The Resilient CEO

November 30, 2008

Case categories include: Leadership   

When adversity hit, these leaders battled back and gave us all something to learn

Inside Alliance private working groups, we hear with some regularity jaw-dropping events that land on the chief executive’s desk. Sometimes they are simply challenging opportunities, but often they are disasters that threaten the survival of the business.

From hundreds of incredible survival stories, we’ve chosen to reveal four of the most amazing. With special permission from each CEO, we’ve told the story of the adversity they had to overcome, how they survived, and what there is for all of us to learn from their experiences.

For those CEOs in the midst of a struggle right now, we hope that this article, just like an Alliance group, will offer some hope that you, too, can turn it around, and offer some ideas to help you get there. Several of these recoveries have full case studies written on them that dig much deeper, and you’ll see links to the Alliance website for further reading.

Dave Dutton, Mattson Technology

In January 2001, Dave Dutton (Group Q200), then COO at Mattson Technology (Nasdaq: MTSN) had been shoved aside from had opposed the integration plans of a merger that had just closed. As 2001 rolled forward, the firm reeled not only from the dot-com bust and a major downturn for semiconductor equipment makers, but from the $400 million in accumulated losses as a result of the acquisition.

As the firm hemorrhaged cash, the founder announced that he was going on sabbatical. By December of 2001, the firm appointed Dave as CEO in a desperate bid to save the company.

Burning $50 million in cash per quarter, with $60 million in the bank and $40 million in debt, Dave had no time to lose. The 2,300 employees in Germany and Fremont, California needed to be reduced to 600. “On my first trip to Germany as CEO, I actually feared for my safety,” he said.

The founder had never built a strong management team and the culture of the company was in shambles. The merger integration was broken, and they were in an expensive IP lawsuit fighting an infringer. In addition to raising a pipe of $40 million, laying off 1,700 employees, and selling half their revenue stream to raise cash, Dave began the real work of building lasting value by creating a functioning management team and a healthy culture.

(Read the case study, “Forged by Fire” that details the recovery and the lessons Dutton learned at

Bob Schonefeld, Bridger Commercial

In the spring of 2007, every CEO would have been envious of Bob Schonefeld (Group 202), CEO of Bridger Commercial Funding, LLC. He was leading a company growing sales and profits at 50% per year, generating so much positive cash flow that he had cash enough to cover 18 months of expenses. He invested an additional $1 million that year into marketing and infrastructure to bulk up for the cyclical 10-year wave of commercial refinancing coming in 2008. They were on track to do $1.5 billion in loan fundings in 2007, and as usual, the company had about 4 months of loans in inventory, not yet securitized in the capital markets.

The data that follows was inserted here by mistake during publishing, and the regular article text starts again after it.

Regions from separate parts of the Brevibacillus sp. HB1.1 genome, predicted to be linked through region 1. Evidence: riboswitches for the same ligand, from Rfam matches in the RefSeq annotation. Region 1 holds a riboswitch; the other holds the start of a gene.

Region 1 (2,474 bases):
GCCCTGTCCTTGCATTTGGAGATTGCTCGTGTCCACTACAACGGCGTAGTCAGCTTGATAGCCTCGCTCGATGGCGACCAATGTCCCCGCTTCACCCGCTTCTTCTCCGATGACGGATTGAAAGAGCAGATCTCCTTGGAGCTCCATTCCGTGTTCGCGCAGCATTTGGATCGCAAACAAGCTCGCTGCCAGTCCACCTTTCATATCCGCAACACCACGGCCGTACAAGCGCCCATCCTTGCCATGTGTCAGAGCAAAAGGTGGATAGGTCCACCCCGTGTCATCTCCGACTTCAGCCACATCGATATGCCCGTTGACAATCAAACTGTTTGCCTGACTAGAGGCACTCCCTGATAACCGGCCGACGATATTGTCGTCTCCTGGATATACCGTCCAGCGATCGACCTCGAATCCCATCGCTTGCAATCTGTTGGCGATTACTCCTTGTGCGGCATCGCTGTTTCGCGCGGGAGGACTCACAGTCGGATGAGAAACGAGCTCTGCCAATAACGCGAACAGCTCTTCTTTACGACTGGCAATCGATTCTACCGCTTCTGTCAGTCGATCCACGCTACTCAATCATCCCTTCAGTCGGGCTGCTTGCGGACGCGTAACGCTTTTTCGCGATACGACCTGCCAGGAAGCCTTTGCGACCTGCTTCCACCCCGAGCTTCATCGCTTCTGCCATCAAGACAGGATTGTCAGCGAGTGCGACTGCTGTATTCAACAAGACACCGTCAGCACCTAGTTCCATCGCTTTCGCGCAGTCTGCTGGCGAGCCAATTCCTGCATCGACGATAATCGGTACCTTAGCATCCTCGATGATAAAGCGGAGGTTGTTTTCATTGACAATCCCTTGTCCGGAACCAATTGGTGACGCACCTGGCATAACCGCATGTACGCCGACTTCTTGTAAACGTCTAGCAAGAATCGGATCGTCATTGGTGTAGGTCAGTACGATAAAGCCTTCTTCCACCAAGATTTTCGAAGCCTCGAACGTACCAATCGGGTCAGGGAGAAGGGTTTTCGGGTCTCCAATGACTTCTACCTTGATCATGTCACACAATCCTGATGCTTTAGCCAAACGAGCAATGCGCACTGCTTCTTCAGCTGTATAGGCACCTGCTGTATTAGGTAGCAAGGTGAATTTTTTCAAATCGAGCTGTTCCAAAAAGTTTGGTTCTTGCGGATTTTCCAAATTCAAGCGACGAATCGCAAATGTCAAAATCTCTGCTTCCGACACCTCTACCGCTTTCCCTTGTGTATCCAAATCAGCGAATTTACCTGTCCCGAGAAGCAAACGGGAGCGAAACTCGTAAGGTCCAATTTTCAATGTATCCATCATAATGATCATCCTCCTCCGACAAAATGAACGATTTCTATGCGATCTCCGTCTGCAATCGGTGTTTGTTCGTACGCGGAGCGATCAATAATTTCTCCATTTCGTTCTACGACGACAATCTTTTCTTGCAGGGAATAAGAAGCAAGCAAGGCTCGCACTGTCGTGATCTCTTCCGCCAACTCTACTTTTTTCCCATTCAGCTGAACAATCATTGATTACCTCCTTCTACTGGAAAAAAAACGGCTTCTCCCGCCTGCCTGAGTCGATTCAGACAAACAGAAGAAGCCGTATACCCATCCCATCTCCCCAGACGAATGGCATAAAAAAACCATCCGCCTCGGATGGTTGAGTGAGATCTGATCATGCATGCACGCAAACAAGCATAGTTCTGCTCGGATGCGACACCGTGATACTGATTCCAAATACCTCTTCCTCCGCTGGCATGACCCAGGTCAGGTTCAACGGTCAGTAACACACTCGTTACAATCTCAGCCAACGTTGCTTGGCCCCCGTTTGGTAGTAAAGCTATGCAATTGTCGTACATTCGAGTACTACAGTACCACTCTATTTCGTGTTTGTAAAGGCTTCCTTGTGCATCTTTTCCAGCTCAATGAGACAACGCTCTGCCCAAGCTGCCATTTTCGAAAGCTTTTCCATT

At the time, it didn’t seem that the residential subprime mess would affect them at all, since they are strictly commercial lenders. But the growing panic among the financial sector meant that the buyers for Bob’s inventory were only willing to buy for 3% less than they would have just a few months earlier. The unprecedented 3% swing on $600 million in loans was a big number, and took the loan portfolio deep underwater.

As the firm paid buyers to take the loans, 95% of the 18 months of operating cash vaporized. Bob slashed headcount from 95 to 25 as the struggle to survive played out. A potential suitor for the company dropped out, scared by the economy. But even as cash headed toward zero, Bob kept looking for someone that would value the loan machine that his team had built. And in the nick of time, he found it. The recapitalization brought $5 million in cash and reduced Bridger’s debt obligations, giving him time to ride out the economic storm to begin growing his operation again.

Mike Willis, Westaff

Seventeen years after founding his first staffing business, Mike Willis (Group Q100), CEO of Westaff (Nasdaq: WSTF), found himself starting another staffing firm in 1993. By 1995, Westaff went public, then became Metamor Worldwide Inc. Seeing a sizzling market for IT professionals as Y2K breathed down the world’s neck, he spun out the IT division (Comsys) and took it private in a leveraged buyout by a private equity firm, with a then comfortable five times debt ratio.

As one of the top IT staffing firms in the world, it looked great—until Y2K came and went as a non-event, followed by the dot-com bust of 2000. Revenue plunged from the $450 million range to around $350 million, EBITDA dropped from $40 million to $4 million, and all the bank covenants were busted wide open.

Mike quickly slashed the only real expense a service firm has—its people. The headcount dropped by 30%, all non-essential capital expenditures stopped, and new services were halted. But while the bleeding stopped, so had the forward momentum of the company. Four years later, in 2004, Mike executed a reverse merger back into a public company to take advantage of shared overhead.

That’s just four out of hundreds of harrowing experiences that Alliance CEOs have navigated through. Today we know that quite a few member CEOs are doing battle with adversity, and we’re glad that they have the guidance and support of their Alliance group, and so are they.

All CEOs going through adversity should remember how much resilience exists in most businesses. It always feels worse than it is, and an able leader, determined to win, usually is the difference between success and failure.